The digital marketing day took place on 22 November 2012 at Sadler's Wells in London. We are planning our next digital marketing conference in autumn 2013.
In 2012, marketing is all about content. As marketers we need to be able to deliver relevant and effective content to reach our current and potential audiences. How can we do this strategically to make best use of our limited resources and ensure that our organisations are up to the challenge of operating in a digital world?
To respond to these changes there are new expectations of what we as marketers can do – we are all publishers now but do we as individuals and our organisations understand what this means? Do we have the skills to adapt to these changes successfully?
The conference provided the essential skills to keep up to date with this changing landscape. It helped delegates to develop and deliver digital content to connect to their audiences more effectively.
The digital marketing day explored:
• how to develop effective digital content strategies,
• curating and publishing content,
• embedding digital content in our marketing strategies
• the impact of a 24/7 culture on marketers, marketing departments and organisations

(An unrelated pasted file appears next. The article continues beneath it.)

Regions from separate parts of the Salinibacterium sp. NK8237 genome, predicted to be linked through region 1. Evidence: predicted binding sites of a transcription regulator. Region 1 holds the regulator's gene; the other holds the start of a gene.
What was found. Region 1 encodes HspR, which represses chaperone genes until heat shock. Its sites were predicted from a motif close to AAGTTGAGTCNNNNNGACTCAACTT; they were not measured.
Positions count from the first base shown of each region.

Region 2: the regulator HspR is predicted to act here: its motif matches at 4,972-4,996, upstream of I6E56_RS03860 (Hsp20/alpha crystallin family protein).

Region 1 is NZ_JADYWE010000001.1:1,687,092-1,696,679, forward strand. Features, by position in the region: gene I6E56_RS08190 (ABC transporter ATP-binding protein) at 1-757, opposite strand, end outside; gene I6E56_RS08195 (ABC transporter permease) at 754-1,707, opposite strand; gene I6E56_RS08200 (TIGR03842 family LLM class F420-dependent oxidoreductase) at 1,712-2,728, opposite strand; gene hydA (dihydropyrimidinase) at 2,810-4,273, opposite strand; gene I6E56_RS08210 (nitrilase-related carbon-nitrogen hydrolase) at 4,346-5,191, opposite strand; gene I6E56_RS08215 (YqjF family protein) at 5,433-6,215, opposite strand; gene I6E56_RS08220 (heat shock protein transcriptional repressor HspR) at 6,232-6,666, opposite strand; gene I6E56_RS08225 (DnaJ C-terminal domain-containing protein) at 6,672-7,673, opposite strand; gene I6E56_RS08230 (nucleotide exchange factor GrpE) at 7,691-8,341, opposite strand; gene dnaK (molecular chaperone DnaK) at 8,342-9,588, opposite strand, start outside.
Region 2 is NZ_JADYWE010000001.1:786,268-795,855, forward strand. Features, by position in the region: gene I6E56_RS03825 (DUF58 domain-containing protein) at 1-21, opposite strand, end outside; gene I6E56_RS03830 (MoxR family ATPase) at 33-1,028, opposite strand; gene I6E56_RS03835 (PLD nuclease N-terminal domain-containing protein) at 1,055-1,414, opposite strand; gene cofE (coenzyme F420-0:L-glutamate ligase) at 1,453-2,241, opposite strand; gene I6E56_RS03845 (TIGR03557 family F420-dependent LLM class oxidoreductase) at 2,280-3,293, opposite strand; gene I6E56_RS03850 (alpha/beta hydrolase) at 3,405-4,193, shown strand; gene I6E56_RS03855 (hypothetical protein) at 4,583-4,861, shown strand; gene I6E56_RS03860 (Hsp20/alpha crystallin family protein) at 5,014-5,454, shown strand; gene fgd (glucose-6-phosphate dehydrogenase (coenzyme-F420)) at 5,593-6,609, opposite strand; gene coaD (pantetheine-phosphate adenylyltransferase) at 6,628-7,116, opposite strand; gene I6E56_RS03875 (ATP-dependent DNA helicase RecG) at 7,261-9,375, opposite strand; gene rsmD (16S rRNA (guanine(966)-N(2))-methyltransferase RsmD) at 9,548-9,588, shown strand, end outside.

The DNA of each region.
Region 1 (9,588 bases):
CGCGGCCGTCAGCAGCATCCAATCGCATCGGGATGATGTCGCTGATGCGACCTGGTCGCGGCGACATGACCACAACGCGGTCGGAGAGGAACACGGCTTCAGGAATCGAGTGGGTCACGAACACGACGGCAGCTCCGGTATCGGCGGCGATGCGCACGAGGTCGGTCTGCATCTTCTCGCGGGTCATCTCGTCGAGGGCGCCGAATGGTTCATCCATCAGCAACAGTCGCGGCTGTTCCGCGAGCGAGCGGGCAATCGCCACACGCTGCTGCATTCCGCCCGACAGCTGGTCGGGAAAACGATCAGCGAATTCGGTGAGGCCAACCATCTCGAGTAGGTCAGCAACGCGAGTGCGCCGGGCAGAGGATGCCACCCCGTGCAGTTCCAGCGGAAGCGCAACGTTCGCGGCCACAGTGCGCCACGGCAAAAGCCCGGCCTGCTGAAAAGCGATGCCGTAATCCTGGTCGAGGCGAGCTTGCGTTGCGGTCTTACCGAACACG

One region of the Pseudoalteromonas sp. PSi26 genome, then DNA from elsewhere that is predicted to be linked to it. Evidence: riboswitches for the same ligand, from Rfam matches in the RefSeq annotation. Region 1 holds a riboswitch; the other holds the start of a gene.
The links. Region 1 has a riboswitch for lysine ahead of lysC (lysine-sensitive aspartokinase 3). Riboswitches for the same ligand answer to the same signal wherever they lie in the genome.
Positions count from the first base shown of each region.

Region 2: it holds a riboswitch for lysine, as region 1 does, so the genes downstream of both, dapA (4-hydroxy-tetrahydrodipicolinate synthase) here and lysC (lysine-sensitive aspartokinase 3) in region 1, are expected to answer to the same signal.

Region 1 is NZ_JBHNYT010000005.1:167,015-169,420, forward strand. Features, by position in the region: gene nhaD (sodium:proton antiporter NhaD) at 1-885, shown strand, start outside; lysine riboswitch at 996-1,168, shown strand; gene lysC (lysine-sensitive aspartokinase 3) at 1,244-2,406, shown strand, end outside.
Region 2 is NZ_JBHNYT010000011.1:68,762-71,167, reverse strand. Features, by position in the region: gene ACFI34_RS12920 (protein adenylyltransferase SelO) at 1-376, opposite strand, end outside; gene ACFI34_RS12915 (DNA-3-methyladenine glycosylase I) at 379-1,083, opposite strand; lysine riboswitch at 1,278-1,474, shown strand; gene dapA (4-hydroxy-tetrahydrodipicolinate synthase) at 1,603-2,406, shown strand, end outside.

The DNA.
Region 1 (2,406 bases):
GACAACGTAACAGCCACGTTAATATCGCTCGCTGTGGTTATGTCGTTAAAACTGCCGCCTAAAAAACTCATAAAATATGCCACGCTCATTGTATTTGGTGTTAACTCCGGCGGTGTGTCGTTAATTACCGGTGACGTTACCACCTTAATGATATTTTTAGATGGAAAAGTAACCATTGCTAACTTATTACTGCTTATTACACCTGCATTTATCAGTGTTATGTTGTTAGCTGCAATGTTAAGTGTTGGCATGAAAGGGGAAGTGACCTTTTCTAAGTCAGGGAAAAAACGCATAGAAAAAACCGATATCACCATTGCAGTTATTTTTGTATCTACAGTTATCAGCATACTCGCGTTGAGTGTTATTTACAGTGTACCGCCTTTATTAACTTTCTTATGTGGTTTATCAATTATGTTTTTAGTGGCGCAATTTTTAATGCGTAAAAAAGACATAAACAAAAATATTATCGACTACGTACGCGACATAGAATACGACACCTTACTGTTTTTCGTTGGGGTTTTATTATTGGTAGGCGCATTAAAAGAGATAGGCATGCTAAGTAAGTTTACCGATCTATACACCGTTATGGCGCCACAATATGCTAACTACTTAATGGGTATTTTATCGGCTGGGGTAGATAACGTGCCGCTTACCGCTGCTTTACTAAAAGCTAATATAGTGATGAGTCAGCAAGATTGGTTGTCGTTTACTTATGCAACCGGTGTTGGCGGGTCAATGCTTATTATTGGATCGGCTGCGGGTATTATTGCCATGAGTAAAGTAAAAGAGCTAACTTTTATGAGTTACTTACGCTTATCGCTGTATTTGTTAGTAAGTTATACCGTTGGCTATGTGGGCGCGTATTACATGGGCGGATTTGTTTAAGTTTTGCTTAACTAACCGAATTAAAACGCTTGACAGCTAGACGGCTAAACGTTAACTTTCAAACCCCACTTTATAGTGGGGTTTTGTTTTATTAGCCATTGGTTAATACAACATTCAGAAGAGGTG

The report of the day is now available from the Resources pages of this website. AMA members log in, non members contact firstname.lastname@example.org
for membership information and to join.
Morning keynote presentation
Digital content strategy: Plan, Adapt, Emerge
Justin Spooner and Matthew Shorter, Directors and Co-founders of Unthinkable Consulting
Justin Spooner and Matthew Shorter from Unthinkable Consulting will talk about useful and practical methods for building a strategic digital content plan.
The session will be informed by what they have learned about planning and delivering digital projects and strategies over the last 15 years, in senior editorial roles at the BBC and in the last few years as directors at Unthinkable for clients like the Barbican, English National Opera and the Southbank Centre as well as small innovative arts organisations like Heart n Soul and Sound and Music.
The session will explore three methods that they have developed to help organisations develop a flexible and open approach to their digital activity – Plan, Adapt and Emerge.
They will use real world examples and insider stories to demonstrate how these methods can be put into practice to make the creation of a digital content strategy feel like a vital, exciting and robust experience.
It must be love – more than just content strategy
Carol Jones, Director Marketing and Engagement at Chapter in Cardiff
Carol will talk about people, passion and creating content that brings people closer to you. This will be a 'warts 'n' all' session tracking the development of their new website which will launch this Autumn.
She will explore what worked (and what didn't) and how and why Chapter developed its content strategy including key things to think about, steps in the process, tying things back to your mission, vision and values and how they integrated the process into their existing operations.